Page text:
Main feature: Sulfur Pools
Cost to enter: Free
The name Cold Soufriere says all that you need to know about this little-known natural attraction. Imagine the hot springs at the Soufriere Sulfur Springs, only much colder!
Yes, these sulfur springs come with the same smell of rotten egg and bubbling pools of water, but the water (or in some cases, a tan, clay-like substance) is cold to the touch.
Where is Cold Soufriere?
Cold Soufriere is located in the collapsed volcanic crater of Morne Aux Diables (roughly translated as Devil’s Mountain), in the far north of Dominica. It is clearly marked and located along the Northern Link road on the way to Pennville.
The drive from Roseau to Cold Soufriere is no more than 90 minutes long. Simply drive up the West Coast Highway, through Portsmouth and take a right at the roundabout near Purple Turtle Beach. Then follow the main road (which turns into the Northern Link Road) until you get to a wide open clearing and a sign which bears the name Cold Soufriere.
Along the way you’ll have an opportunity to see Portsmouth and The Cabrits from a distance. What a beautiful sight! You’ll also be able to see Marie Galante on a clear day. This was our view along the link road:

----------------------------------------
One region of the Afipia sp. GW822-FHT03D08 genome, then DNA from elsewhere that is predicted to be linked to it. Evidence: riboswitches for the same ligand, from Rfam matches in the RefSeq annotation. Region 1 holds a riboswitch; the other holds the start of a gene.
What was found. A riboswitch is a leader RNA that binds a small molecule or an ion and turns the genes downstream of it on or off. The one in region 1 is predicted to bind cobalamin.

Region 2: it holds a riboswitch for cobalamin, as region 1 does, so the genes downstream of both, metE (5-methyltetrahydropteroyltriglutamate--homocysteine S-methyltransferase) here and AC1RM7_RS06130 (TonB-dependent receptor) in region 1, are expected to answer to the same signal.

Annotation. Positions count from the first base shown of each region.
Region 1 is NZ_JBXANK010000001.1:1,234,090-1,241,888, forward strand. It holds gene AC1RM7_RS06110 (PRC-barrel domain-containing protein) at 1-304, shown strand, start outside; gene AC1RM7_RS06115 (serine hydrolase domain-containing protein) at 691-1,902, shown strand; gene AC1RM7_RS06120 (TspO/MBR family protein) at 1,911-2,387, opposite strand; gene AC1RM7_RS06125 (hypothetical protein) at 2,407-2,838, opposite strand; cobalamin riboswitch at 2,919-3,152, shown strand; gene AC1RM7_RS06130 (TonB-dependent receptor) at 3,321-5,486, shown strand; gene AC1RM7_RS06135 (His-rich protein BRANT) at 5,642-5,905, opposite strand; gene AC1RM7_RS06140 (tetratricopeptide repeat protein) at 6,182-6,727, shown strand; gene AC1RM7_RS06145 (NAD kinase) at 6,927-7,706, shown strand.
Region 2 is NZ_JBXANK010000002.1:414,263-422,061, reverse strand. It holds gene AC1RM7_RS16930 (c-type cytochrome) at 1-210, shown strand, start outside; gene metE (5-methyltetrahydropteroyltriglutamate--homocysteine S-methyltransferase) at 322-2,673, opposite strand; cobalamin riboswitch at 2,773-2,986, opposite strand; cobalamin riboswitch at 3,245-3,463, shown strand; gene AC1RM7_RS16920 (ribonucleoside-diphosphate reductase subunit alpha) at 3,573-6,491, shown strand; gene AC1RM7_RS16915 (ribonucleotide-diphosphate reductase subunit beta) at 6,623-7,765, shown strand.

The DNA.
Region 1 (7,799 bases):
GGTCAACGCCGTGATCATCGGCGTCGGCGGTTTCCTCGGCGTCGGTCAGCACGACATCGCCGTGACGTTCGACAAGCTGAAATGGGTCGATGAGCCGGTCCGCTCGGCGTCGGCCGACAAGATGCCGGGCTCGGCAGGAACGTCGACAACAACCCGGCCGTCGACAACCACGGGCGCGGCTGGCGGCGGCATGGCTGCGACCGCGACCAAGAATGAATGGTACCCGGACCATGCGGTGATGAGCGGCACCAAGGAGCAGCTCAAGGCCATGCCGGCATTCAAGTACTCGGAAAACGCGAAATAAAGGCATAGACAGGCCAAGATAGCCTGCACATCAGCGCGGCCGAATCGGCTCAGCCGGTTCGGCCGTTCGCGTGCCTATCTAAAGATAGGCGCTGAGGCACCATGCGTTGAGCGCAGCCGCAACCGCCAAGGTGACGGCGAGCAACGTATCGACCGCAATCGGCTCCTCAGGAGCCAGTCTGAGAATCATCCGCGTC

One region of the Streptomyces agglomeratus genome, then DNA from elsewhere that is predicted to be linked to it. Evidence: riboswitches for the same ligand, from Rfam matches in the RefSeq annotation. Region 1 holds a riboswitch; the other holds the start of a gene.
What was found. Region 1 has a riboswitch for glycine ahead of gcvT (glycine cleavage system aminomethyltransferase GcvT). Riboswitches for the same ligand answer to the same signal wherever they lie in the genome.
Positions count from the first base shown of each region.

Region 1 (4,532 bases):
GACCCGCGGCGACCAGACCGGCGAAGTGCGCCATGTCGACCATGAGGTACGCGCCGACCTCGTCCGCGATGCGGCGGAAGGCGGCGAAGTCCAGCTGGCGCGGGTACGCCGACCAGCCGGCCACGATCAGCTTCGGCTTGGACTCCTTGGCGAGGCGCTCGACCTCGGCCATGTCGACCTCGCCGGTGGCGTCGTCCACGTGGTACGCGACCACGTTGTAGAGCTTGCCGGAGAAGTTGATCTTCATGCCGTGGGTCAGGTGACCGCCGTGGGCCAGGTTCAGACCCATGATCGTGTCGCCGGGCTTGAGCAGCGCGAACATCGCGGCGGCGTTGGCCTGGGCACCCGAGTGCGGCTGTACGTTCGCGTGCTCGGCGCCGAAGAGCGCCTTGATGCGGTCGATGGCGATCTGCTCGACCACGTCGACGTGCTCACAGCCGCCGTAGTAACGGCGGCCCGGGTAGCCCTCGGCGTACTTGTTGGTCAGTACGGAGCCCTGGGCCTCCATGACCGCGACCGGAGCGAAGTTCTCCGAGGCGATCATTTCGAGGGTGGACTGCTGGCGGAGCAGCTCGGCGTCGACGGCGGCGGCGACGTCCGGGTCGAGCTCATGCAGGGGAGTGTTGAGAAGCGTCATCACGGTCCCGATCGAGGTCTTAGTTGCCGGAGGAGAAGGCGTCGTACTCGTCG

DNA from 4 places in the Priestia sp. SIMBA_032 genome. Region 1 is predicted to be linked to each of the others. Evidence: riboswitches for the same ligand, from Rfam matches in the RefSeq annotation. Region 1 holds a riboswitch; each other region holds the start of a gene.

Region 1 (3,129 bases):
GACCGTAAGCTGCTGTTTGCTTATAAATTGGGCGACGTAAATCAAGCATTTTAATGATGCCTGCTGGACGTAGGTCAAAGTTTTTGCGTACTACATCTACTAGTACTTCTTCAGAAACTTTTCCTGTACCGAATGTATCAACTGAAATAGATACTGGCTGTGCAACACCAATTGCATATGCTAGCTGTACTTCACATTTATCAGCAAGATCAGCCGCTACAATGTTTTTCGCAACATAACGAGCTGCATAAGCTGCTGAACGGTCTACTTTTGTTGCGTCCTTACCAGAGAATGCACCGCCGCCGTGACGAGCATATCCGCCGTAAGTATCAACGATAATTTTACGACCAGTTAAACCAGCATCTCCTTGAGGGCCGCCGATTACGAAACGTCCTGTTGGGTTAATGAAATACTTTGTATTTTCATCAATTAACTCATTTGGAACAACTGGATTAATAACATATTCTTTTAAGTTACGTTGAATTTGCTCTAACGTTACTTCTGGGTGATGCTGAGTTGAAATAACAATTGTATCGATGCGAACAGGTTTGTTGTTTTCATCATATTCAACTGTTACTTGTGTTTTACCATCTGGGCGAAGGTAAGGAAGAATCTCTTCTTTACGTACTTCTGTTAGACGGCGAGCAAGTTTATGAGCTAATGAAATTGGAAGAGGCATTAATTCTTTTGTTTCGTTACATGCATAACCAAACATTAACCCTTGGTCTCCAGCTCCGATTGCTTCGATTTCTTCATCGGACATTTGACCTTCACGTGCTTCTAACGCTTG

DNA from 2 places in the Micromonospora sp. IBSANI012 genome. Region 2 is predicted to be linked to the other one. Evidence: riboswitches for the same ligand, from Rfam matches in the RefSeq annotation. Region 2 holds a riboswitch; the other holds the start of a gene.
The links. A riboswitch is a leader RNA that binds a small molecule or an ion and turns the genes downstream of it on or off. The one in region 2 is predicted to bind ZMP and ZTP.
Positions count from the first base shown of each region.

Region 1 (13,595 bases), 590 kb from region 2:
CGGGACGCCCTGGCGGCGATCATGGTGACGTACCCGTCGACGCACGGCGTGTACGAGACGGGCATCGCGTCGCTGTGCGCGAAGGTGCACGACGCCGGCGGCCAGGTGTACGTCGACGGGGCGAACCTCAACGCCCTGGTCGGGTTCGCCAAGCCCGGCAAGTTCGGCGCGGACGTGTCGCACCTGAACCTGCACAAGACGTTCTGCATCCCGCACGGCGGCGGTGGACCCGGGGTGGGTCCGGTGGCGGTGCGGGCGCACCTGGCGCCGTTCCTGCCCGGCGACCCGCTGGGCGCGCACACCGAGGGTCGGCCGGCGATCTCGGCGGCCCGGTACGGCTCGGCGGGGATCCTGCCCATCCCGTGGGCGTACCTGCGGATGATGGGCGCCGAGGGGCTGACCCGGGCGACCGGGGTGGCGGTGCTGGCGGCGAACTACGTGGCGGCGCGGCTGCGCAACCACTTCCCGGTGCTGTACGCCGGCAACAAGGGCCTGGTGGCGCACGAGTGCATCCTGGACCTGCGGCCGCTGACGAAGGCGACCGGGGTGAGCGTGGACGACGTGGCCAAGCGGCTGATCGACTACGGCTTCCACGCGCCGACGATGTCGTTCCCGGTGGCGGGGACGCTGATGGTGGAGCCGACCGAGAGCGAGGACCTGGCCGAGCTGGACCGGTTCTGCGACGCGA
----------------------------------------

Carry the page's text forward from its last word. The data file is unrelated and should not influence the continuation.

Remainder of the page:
A short (but steep) drive from this viewpoint, is the crater of Morne Aux Diables and our destination, Cold Soufriere. We descended into an open plain, surrounded by mountains covered in green vegetation, without the faintest idea that we were actually driving through a volcano!
The walk to the site is approximately 15 minutes long. We trekked through woodland vegetation and observed swamp-like vegetation as we got closer to the bubbling pools.
Tidbit: the pools are bubbling but aren’t hot because the magma that usual heats these pools is too far below the Earth’s crust for the heat to carry to the surface. However, sulfur and other gases are escaping through these vents, causing the pools to bubble up!
Cold Soufriere itself is an area of exposed rock surrounded by a dense forest of Kaklen trees (their roots are above the ground, and reminiscent of Mangrove trees.)
This is what the terrain looks like at Cold Soufriere:
Tip: The clay-like substance found in the pools is infused with sulfur and other minerals and is said to be good for the skin. Folks regularly paste in on their faces, like a mask.
When you get there, go ahead and explore a bit. Follow the stream that leads north and you’ll find more bubbling pools and a lot of that healthy clay substance.
Be safe though! The rocks may be lose and the ground is quite soft.